Woz says Apple’s iPod has run its course

“In an exclusive interview with the Telegraph, Apple co-founder Steve Wozniak wonders how long the iPod can stay on top spot, laments the limitations of the iPhone 3G, agrees with the downgrade on Apple shares and believes that Web 2.0 revolution has been over-financed and could lead to mini-crash in technology stocks,” Rupert Neate reports for The Telegraph.

Read Neate’s full interview with Woz here.

[Thanks to MacDailyNews Reader “MacVicat” for the heads up.]

MacDailyNews Take: As Neate notes, Woz “has been ‘basically retired’ from Apple since 1987.” ‘Nuff said.


  1. You guys need to get your heads out of your ass and actually read the article and not what MDN posts. MDN has a nice habit of posting bits of articles that point out negatives and not what the actual article is about, and in some cases nothing to do with it at all. Its unbelievable that you guys would bash Woz, the guy who built this company. He was the maker of the machine, Jobs was the business front that got it off the ground.

    MDN is pathetic for making such a comment against him.

  2. Jimbo
    That’s called humor.
    Thanks for injecting you head up your ass.
    Why don’t you pull it out and relax, maybe laugh every now and then.

    Here, if SNL makes fun, it’s bound to be OK

  3. TowerTone! What did I say about that potty mouth of yours.

    It is not Jimbo’s fault that he didn’t get your little joke, or anyone else for that matter.

    Now go play nice with the other kids before I have to water board you and send you off to a secret prison.

  4. @Bob Nies says: “Whole article is a puff piece that says nothing that everyone already knows.” Huh? I’ve drawn block diagrams of this logic and I still don’t get it – But then I’m not the sharpest knife in the drawer.

    On another note:

    I think it’s very possible that the basic iPod line, that is, everything up to the iTouch and iPhone, have more or less peaked out, which is different than implying that they’re doomed or on a fast slide downward. I think I see the pattern with the basic line – sort of. Every new announcement with regard to an iPod upgrade usually focuses on one or two major improvements to one of, what I call, the “basic”, iPod lines. This last time it was the Nano. Now the Nano has accelerometer, a wide screen, and plays movies, which it should have done in the first place. (Yeah I know, who would want to watch movies on a postage stamp, blah blah blah, but I’ll bet it costed more to disable video on the original Nano than it would have to have kept it in there.) But with the iPod Touch and the iPhone out now, really, who does care if the Nano has an accelerometer and can play videos.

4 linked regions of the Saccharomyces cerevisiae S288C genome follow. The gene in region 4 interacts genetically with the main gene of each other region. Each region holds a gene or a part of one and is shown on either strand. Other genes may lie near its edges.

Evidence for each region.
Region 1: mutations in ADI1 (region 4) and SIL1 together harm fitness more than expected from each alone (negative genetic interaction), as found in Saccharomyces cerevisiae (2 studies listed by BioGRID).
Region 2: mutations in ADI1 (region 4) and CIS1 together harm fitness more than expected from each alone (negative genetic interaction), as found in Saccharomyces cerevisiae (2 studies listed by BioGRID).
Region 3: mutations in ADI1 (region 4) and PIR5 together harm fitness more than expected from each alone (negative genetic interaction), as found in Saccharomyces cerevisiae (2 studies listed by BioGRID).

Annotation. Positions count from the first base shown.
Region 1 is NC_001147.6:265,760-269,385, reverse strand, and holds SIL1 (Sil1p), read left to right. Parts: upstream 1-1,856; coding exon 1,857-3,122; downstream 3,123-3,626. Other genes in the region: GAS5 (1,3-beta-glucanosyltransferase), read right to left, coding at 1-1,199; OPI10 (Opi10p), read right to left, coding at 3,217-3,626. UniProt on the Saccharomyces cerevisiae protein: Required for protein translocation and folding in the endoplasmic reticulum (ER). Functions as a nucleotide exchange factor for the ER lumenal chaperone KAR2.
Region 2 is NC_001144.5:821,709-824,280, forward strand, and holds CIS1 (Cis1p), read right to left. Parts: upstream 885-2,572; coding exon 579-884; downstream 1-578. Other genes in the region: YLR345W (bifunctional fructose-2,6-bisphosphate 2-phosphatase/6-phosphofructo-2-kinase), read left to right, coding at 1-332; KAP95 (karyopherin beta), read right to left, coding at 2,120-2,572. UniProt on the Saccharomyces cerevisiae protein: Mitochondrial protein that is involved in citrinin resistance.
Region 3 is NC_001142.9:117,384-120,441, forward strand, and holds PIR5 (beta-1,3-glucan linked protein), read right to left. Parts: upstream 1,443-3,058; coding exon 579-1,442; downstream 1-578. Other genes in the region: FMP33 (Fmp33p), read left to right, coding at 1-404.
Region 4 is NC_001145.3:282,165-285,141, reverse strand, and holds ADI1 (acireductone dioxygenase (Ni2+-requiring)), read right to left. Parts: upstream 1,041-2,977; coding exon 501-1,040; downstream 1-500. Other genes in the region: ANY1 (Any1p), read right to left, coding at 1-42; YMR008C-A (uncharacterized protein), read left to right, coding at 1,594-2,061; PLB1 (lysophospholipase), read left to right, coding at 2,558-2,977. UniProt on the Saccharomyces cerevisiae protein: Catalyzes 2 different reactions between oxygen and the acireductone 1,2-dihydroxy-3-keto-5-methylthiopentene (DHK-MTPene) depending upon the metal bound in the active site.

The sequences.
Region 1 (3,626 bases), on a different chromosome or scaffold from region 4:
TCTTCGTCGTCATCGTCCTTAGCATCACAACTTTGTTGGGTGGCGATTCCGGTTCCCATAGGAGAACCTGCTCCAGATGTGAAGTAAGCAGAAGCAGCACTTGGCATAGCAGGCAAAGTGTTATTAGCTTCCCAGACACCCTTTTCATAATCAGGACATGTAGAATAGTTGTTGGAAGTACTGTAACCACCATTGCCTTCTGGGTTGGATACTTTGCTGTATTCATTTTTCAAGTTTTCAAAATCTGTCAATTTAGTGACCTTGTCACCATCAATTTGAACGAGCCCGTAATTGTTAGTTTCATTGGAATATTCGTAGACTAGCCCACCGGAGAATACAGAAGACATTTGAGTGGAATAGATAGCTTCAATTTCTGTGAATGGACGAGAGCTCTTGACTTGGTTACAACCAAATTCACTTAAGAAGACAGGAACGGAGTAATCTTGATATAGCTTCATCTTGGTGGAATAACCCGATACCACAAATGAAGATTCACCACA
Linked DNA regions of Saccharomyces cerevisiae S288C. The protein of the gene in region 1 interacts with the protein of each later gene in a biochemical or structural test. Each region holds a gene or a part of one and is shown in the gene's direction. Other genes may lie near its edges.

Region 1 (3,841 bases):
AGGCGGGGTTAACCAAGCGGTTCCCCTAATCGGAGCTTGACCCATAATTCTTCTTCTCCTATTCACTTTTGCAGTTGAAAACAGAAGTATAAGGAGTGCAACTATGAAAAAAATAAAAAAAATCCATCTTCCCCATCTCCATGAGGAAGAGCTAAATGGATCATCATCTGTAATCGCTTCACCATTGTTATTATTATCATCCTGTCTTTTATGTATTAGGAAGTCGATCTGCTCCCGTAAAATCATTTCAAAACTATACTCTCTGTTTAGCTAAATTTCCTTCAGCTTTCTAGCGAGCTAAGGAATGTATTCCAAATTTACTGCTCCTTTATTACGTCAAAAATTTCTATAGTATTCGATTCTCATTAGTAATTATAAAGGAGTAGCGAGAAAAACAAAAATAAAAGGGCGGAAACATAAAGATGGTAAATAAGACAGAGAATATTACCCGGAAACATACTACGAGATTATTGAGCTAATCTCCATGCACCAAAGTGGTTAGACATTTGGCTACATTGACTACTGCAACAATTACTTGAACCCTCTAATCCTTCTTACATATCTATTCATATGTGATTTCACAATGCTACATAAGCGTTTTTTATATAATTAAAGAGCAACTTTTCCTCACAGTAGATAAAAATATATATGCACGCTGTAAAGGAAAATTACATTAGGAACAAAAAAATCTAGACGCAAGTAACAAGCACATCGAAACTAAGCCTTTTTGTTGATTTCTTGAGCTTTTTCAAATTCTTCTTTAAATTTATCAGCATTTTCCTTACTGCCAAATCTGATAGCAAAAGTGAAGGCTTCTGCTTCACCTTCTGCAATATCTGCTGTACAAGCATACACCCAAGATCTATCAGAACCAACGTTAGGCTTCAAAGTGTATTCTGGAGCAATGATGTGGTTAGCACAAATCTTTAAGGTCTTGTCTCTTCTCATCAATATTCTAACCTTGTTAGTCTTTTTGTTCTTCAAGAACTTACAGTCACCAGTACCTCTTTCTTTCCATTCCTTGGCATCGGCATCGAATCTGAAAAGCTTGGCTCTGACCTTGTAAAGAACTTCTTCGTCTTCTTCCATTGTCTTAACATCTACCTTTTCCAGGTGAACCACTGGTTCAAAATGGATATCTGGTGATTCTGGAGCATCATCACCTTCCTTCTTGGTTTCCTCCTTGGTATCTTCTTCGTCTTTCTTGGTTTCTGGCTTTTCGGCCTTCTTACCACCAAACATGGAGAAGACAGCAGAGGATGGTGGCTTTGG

So, I think the “basic” iPod lines are still alive and well, but it’s fast becoming obvious that Apple is just tweaking the original idea ever more repetitiously – And that’s going to continue to keep the device interesting, but definitely not the, over-the-top, popularity hit it has been in the recent past.

    I think Apple’s really on to something with hand held computing if we can pull the discussion out of the doldrums of cellular this and cellular that. I think the most interesting computing product on the market at the moment is the iPod Touch. Let’s see what Apple does with the momentum they’ve developed around this type of device. Developers certainly get it, and apparently consumer do to because the App Store is still going gang busters.

  5. Thanks, bginna, I will.
    The humor comes from two comments (one obviously false) made by people who may be considered past their prime.

    This concludes the lesson on how to understand humor.

    You may now return to your regularly scheduled bitching, already in progress….

  6. I semi-agree with Woz from the standpoint that the iPod as we knew before the iPod touch and iPhone are now legacy or “classic” tech more or less one task oriented music appliances where the touch and iPhone comprise a mobile computer platform. I’m sure as Apple continues to evolve their hardware, the iPod classification will likely refer to non-Mac non cellular computing devices excluding the AppleTV.

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